Apollumi/apoleia is probably the word used most often in the New Testament to describe the fate of the unrighteous.  In Matthew 10:28 it is translated “destroy” (also see Philippians 1:28, Hebrews 10:39, and James 4:12), in Matthew 21:41 it is translated “put . . . to . . . death”, in John 3:16 and other verses it is translated “perish” (see Luke 13:3, 5; Romans 2:12, and 2 Peter 3:9), and in Philippians 3:19 it is translated “destruction” (see also Matthew 7:13, Romans 9:22, 2 Thessalonians 2:3, 2 Peter 3:7, Revelation 17:11).  More examples could be given.

As one who used to believe in eternal conscious torment, and even teach it, I know the usual explanation for verses like Matthew 10:28 and John 3:16.  It is pointed out that apollumi can also mean “ruin” (see Matthew 9:17) or “lost” (Luke 15:9).  That’s true.  But this fact fails to recognize that when speaking about people, apollumi/apoleia very consistently refers to death, usually a violent death.  When speaking about inanimate objects like a wineskin or coins, it can indeed simply mean “ruined” or “lost”, but not when speaking about what happens to people, and especially not when speaking about what one person does to another person.

There are in fact quite a few verses where apollumi is not referring to the eternal fate of people but simply to people killing, or wanting to kill, other people in this world.  Here are some examples:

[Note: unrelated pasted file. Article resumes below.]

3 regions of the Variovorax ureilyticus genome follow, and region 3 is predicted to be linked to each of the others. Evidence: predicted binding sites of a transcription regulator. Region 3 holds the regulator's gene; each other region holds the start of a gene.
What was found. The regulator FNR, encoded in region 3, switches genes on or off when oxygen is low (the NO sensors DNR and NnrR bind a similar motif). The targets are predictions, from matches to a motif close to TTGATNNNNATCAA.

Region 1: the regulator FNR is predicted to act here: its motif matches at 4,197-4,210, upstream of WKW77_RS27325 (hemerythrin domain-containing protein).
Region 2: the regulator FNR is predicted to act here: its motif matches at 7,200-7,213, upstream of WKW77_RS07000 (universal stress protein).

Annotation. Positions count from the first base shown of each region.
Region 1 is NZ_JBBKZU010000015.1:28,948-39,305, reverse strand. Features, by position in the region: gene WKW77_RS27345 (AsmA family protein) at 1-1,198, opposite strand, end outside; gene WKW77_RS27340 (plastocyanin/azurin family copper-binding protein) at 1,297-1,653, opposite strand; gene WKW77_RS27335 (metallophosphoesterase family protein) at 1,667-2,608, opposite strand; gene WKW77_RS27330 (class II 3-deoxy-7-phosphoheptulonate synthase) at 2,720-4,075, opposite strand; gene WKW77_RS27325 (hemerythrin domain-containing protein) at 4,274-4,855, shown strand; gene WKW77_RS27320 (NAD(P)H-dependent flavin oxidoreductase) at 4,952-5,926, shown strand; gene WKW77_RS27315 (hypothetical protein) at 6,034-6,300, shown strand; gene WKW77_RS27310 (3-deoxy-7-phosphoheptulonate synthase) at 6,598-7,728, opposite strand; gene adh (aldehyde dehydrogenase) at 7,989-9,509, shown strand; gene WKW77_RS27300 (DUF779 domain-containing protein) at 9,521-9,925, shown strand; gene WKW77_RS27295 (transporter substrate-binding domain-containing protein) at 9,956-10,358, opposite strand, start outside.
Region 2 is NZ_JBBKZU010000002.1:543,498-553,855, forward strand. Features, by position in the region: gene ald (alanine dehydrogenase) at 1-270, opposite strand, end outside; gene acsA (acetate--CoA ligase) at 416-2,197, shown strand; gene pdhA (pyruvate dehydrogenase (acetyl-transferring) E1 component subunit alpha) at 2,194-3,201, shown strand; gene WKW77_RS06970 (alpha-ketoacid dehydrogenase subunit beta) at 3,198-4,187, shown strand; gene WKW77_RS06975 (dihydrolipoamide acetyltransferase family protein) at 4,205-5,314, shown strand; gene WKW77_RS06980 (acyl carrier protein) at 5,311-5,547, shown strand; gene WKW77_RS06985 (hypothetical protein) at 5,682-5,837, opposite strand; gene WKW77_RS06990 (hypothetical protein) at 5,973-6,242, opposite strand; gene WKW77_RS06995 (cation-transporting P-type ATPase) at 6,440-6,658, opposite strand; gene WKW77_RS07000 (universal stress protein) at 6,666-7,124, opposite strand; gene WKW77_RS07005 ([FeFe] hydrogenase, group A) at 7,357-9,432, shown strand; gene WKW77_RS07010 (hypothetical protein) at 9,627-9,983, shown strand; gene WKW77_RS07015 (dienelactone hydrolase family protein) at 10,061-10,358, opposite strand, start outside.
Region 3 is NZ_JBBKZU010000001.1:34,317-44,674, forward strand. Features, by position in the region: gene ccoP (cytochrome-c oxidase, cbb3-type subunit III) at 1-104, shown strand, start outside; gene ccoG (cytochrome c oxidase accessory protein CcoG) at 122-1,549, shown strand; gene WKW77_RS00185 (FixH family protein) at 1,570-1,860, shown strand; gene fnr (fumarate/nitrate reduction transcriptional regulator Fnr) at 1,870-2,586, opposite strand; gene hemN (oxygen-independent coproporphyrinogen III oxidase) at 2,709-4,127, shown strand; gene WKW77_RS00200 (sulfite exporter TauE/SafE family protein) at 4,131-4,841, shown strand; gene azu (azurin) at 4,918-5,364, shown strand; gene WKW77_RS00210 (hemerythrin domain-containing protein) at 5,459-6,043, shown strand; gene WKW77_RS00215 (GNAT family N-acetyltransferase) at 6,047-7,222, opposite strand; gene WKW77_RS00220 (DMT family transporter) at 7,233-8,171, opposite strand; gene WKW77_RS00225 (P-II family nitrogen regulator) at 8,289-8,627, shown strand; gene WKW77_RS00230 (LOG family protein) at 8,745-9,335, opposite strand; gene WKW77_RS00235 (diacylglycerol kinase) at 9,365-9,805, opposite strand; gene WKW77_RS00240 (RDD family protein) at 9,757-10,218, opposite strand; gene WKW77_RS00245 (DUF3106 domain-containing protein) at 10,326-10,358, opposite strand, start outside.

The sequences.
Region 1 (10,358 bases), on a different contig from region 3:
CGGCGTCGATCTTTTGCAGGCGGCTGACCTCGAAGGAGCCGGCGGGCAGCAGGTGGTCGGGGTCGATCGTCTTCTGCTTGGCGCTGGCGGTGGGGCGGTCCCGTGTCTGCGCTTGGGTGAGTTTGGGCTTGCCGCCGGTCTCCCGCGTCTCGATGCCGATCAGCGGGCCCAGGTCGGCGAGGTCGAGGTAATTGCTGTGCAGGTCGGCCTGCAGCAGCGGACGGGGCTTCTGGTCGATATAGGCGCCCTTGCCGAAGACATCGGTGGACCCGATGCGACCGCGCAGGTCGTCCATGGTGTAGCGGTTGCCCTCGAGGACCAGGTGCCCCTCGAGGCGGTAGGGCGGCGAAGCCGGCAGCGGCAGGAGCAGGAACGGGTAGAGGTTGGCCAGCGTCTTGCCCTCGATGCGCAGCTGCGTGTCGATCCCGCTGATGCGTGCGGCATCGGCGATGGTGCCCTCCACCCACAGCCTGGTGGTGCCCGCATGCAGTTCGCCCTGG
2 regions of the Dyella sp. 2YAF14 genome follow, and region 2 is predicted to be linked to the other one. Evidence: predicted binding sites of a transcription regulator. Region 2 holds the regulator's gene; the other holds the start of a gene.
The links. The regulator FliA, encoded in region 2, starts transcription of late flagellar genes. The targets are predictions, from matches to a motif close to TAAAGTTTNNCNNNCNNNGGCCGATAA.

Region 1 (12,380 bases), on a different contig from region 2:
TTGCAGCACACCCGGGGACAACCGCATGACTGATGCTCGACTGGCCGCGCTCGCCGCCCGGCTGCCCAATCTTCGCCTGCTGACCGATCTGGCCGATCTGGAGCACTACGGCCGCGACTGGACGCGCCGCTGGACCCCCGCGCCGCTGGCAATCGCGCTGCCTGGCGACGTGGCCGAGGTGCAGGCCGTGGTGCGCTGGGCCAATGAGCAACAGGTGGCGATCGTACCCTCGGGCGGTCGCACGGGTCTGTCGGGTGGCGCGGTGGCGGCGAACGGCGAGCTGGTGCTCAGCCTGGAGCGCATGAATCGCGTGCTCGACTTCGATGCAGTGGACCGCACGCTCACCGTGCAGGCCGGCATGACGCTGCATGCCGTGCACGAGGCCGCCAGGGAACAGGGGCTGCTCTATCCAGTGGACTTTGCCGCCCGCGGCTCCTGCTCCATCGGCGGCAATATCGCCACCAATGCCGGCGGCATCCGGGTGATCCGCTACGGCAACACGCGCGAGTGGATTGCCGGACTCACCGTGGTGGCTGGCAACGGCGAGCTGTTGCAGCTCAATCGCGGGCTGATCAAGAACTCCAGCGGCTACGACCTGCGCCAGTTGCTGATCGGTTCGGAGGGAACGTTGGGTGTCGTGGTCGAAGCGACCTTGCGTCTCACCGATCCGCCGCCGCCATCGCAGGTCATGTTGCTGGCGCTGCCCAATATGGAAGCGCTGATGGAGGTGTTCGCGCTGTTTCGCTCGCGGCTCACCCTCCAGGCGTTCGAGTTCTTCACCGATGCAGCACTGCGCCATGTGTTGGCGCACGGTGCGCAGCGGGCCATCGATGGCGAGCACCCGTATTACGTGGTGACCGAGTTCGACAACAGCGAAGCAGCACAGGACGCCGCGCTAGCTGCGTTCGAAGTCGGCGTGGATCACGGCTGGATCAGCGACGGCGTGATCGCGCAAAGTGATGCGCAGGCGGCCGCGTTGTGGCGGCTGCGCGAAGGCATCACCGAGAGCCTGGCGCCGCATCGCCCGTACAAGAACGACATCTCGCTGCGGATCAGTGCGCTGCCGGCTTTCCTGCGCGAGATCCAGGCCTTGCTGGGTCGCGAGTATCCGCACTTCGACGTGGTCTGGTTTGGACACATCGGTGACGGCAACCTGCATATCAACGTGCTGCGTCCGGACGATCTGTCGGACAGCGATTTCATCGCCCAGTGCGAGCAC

Matthew 2:13 When they had gone, an angel of the Lord appeared to Joseph in a dream. "Get up," he said, "take the child and his mother and escape to Egypt. Stay there until I tell you, for Herod is going to search for the child to kill (apollumi) him."

Matthew 27:20 But the chief priests and the elders persuaded the crowd to ask for Barabbas and to have Jesus executed (apollumi).

Acts 5:37 After him, Judas the Galilean appeared in the days of the census and led a band of people in revolt. He too was killed (apollumi), and all his followers were scattered.

If you want to see more examples, look at:  Matthew 12:14, Matthew 21:41, Matthew 22:7, and Luke 13:33.

While all this information is useful, I found (I was not the first to find this!) even more amazing information about apollumi/apoleia.  You might wonder if the Greeks had a word which was used to refer to the whole person, soul and body, being completely extinguished after death?  This is what we mean by “annihilationism”.  It turns out they did!